If you sell vegetables at a farmers market, it’s not always wise to grow the same market crops as a lot of other sellers. The larger farms that have sold at the market for years generally have the sweet corn, melons, potatoes, main season tomatoes and squashes covered. Because of this, the price can often drop dramatically in the warmest months when supply outcompetes demand by a considerable margin.
So I often recommend that sellers try a few crops you probably won’t see at market. To some extent with all these crops, I’ve had success growing them over the summer in central Kentucky. They’ve also sold like crazy. You needn’t grow and sell all of them because each one requires care to produce all summer. But let’s look at those crops, and I’ll give some guiding considerations for each. None grow easily in the heat of summer, mind you, but if I can do it in balmy 6b, and other growers can south of here, you can, too.
Variety plays a big role in the success of any of the following crops, but especially lettuce. You need a heat resistant variety such as Cherokee or Muir to survive the scorching sun and heat. I like salanova as a cut lettuce (grown as head then cut and mixed). However, you need to do every little piece right or you end up with bolting or bitter lettuce. Germination must occur in trays, not in the soil (if you’re in a hot climate) as lettuce will not germinate above 80 degrees, and often not above 75. It must get consistent moisture and possibly some amount of shade over the first two weeks as it establishes itself. On very hot days, turn on a sprinkler just to mist and cool the lettuce. You must harvest it early in the morning then move it straight into a cool space. It’s a lot of work, but you will be rewarded handsomely.
All summer, beets can do surprisingly well in (well-ventilated) covered spaces such as a high tunnel. The plastic provides a small amount of shade that keeps the leaves from scorching. It also keeps too much moisture from collecting, which reduces disease issues. Consider transplanting beets, however, and not direct seeding them until later in the season. That said, if you have a good irrigation program, you can grow beets in the field. Water them consistently and cool them down as much as possible.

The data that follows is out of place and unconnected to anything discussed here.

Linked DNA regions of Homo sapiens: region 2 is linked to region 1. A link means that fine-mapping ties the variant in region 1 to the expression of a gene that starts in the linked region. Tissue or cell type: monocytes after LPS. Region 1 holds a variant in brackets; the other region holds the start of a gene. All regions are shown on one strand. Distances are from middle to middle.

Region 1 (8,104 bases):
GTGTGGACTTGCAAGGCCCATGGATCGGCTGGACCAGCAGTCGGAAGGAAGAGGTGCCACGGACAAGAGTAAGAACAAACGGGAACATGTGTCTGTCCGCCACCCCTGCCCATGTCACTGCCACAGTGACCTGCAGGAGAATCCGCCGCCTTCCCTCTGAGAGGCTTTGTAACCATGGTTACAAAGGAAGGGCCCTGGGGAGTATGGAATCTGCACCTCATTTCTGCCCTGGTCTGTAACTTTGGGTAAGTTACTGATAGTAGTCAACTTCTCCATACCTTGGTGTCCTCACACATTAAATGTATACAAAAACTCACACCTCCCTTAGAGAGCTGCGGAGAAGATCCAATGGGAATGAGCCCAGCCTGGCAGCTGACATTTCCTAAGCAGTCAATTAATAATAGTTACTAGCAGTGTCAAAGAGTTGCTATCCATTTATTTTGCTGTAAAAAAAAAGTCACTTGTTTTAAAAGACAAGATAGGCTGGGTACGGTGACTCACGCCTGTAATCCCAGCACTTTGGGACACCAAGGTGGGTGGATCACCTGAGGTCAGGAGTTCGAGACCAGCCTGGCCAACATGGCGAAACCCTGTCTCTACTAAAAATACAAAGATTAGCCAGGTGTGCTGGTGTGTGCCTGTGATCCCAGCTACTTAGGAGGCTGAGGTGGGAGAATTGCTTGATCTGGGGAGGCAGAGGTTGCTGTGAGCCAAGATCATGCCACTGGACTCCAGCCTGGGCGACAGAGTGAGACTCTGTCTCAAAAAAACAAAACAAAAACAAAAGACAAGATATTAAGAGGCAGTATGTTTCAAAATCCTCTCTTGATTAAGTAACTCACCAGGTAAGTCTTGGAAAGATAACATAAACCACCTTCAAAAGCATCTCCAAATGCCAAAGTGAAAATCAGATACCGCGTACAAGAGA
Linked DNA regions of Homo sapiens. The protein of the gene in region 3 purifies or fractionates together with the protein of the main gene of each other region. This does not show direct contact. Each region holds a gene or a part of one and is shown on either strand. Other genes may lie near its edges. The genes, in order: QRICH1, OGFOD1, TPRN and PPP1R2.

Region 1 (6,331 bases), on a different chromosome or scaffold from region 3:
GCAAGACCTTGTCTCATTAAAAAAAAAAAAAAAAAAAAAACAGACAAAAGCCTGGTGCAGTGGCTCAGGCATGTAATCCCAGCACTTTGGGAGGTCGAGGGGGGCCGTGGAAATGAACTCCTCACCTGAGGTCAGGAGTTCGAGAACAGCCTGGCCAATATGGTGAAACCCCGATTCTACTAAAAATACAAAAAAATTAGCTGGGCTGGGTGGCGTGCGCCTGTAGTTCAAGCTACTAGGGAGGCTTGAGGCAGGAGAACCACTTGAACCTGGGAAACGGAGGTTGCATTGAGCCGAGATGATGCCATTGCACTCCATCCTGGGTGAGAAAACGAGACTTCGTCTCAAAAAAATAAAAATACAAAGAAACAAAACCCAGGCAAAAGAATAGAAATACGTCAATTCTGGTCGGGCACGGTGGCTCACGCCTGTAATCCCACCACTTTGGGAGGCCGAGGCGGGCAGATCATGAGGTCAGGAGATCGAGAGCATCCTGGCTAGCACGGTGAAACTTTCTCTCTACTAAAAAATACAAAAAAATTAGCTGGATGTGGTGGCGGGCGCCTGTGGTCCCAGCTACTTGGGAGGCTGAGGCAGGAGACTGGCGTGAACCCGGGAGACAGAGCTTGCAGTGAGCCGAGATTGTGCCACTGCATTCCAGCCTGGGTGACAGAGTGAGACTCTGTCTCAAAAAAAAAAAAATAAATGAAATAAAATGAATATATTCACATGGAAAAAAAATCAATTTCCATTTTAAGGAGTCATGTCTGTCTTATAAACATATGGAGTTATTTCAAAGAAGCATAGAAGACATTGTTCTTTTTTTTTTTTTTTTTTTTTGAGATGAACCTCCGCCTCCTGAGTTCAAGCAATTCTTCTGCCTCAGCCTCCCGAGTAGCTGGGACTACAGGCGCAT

Another crop that thrives under the plastic of a high tunnel is the turnip. I have had the best luck with these after the solstice, but they are a fairly fast and reliable root crop to have on your summer table. The white bulbs with greens attached make a nice contrast to the reds and purples and yellows of summer. And people love turnips. Disease can be an issue in warmer climates, and I recommend covering the turnips with insect netting to keep out pests. Cabbage moths, flea beetles and harlequin beetles like turnips, too.
Celery is in some ways the easiest of these crops to produce, although it takes a long time to mature. Celery is not a fast crop, and it requires a fair helping of water. (I couple the water with a lot of mulch to help hold in any extra moisture that I provide.) But once celery is established, it thrives in the heat. Almost no one at market bothers with it while customers eat it up. Parsley is very similar (same family)—a great summer crop that often just gets neglected by other commercial growers despite customer demand.
In more humid climates, radishes can be a bit of a challenge, but consistent moisture helps them along as they don’t mind the heat of the soil as much as the dryness of the summer and the scorching of the sun. I like to cover them with some insect netting to protect from various pests, then mist them occasionally to keep them happy and cool. But otherwise they are 25- to 30-day crop that many restaurants and foodies are happy to use all summer.
You will never come home with carrots in the summer. Ever. That said, you still have to produce the carrots first. One tip, as with all on this list, is good moisture. Carrots germinate in the summer heat for the most part, but especially if the bed stays wet. Sometimes, on hotter days, it’s a good idea to give them a misting as well to cool the leaves down. Mostly the tops can take the heat, but the soil should stay cooler and moist as much as possible throughout the season.